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Here’s the current rumor about the great tax reforms:

Top White House and GOP leaders have agreed to raise the lowest individual tax rate from 10 to 12 percent, paired with doubling the standard deduction, 5 senior Republicans tell us.

Why this matters: Trump intends to sell the proposal tomorrow as a populist “tax cut.” But as recently as yesterday top Republicans on Capitol Hill were nervous as they got word that Trump wasn’t entirely thrilled with the product that had been hashed out in immense secrecy for weeks (with two members of his administration, Gary Cohn and Steven Mnuchin, working with GOP leaders.)

Late last night Republicans close to the process felt more confident that Trump had come around to supporting the framework — despite his misgivings about the corporate rate not being low enough and about the political risks of raising the lowest rate (even though many more people will now pay no tax because of the increased deduction, meaning they can accurately call it a tax cut for the middle class as well as for the wealthy.)

Big picture details: Republicans plan to collapse the number of brackets from seven to three. The standard deduction would almost double to $12,000 for a single filer and $24,000 for married couples, meaning Trump can accurately argue that many more low income earners would pay no tax under his plan. As we previously reported, the top tax bracket would fall from 39.6% to 35%.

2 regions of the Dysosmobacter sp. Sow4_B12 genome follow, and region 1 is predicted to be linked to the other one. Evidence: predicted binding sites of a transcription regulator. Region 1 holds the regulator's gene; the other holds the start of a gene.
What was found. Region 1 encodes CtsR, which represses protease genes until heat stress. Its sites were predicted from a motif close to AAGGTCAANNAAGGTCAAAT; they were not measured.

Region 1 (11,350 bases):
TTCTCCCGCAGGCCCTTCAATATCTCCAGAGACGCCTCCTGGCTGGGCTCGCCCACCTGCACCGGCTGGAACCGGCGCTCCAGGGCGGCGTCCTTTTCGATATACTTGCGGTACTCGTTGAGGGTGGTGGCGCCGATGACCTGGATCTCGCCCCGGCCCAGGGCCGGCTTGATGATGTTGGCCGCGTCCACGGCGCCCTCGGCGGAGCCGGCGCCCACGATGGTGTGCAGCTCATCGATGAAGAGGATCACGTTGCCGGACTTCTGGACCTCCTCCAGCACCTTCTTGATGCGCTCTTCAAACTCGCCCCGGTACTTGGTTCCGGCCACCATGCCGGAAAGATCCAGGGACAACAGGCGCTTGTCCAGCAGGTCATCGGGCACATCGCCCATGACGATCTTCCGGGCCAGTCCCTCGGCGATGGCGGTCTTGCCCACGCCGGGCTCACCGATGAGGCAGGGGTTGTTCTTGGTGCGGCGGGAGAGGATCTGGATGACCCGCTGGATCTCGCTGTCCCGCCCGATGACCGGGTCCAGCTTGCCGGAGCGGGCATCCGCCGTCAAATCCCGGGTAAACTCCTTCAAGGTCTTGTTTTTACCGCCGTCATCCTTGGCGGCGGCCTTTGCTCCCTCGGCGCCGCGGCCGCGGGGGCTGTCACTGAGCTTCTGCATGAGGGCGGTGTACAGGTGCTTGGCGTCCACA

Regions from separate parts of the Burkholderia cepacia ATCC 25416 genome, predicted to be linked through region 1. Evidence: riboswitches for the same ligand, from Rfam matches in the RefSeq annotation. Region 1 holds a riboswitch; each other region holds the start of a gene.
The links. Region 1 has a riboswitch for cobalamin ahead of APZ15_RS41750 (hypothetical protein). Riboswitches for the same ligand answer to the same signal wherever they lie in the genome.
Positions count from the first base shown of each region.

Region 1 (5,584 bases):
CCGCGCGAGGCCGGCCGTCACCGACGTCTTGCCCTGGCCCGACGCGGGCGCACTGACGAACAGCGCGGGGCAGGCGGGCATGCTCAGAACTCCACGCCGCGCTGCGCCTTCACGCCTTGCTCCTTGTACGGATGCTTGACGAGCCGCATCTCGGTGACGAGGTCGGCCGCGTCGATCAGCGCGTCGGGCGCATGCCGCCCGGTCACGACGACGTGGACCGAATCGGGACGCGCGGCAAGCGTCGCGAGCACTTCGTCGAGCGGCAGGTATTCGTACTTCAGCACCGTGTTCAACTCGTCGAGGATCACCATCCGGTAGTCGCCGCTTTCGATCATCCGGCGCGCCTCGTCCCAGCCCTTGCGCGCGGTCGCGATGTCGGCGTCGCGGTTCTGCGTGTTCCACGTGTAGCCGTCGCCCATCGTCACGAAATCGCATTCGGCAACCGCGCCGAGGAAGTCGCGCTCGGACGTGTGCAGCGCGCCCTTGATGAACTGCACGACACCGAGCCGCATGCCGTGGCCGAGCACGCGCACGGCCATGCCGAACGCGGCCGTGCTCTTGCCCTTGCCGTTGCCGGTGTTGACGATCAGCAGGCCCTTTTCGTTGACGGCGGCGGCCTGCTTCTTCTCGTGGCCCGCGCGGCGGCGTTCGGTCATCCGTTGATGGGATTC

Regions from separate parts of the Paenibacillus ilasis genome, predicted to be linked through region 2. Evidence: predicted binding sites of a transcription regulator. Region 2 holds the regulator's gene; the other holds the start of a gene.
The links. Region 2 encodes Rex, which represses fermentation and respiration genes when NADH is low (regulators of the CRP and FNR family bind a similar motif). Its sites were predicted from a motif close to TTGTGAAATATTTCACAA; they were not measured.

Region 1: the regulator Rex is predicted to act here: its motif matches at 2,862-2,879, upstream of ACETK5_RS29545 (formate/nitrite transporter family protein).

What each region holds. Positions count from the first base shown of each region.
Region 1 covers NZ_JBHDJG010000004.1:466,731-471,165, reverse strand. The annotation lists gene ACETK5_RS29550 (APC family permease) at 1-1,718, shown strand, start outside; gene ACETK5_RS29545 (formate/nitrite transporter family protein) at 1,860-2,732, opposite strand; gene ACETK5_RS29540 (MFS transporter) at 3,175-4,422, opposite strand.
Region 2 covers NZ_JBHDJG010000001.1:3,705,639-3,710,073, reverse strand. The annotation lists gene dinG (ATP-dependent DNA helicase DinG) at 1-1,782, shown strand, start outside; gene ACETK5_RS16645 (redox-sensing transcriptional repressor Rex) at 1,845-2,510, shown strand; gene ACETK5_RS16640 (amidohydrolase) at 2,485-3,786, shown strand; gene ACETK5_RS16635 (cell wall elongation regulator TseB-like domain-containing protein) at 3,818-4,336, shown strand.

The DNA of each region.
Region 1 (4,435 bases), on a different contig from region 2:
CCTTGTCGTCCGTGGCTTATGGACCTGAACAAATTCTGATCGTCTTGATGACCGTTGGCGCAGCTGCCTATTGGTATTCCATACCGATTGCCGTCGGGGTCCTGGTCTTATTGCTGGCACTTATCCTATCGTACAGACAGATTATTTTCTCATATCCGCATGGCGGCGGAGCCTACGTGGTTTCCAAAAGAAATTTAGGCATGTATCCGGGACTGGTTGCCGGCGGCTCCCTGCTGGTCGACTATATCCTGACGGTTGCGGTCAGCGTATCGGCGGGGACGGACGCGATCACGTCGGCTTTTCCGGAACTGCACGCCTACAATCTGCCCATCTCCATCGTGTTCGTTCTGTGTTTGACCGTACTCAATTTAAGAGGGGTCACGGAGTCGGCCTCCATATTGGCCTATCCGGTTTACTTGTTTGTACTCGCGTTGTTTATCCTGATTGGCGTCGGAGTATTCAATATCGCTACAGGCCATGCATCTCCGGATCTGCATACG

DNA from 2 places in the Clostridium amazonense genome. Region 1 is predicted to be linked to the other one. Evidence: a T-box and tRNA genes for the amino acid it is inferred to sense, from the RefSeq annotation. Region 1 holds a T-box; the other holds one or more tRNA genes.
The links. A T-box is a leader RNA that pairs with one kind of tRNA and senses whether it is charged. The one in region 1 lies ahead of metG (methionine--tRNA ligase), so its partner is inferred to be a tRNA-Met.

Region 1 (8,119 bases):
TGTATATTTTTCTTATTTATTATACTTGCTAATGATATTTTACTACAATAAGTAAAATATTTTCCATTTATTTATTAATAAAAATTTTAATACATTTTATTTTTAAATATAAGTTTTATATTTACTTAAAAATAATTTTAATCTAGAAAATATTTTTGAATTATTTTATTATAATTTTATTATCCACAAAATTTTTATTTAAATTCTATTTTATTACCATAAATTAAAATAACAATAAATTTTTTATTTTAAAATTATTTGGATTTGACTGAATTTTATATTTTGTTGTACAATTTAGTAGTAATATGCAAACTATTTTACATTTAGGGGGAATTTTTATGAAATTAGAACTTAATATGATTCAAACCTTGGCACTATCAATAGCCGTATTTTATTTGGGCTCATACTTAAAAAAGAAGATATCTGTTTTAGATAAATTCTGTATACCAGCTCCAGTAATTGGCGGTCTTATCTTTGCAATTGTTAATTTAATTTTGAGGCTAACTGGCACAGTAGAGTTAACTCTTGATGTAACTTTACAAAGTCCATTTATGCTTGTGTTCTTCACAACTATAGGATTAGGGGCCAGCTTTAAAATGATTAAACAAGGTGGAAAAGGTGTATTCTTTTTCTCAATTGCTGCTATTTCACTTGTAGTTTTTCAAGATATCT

Yes, but: Trump won’t go into great detail when he talks about the tax plan tomorrow in Indiana, leaving plenty of negotiating room for the tax-writing committees in the House and Senate. As of yesterday morning Trump hadn’t signed off on the final product, and as with all policy announcements involving Trump, Republican Hill leaders will be holding their breaths to some extent until the president actually utters the words. Speaking with conservative groups at the White House yesterday Trump, reassured them of his commitment when he gushed about the “tax cut” he was planning to unveil.

Technically, rate-wise, this is an increase for the poor and a cut for the wealthy. In reality, if any of this is true, it will mean less of an actual burden for all. That might make sense – more sense than the GOP Obama-Trump-Ryan-GrahamCare repeal replace amendment meddling whatever, which has once again failed.

We’ll know more tomorrow or next year or, certainly, by the mid-terms. Then, suddenly, all the failure will be touted as smashing success. This is why many other countries have more than two parties.

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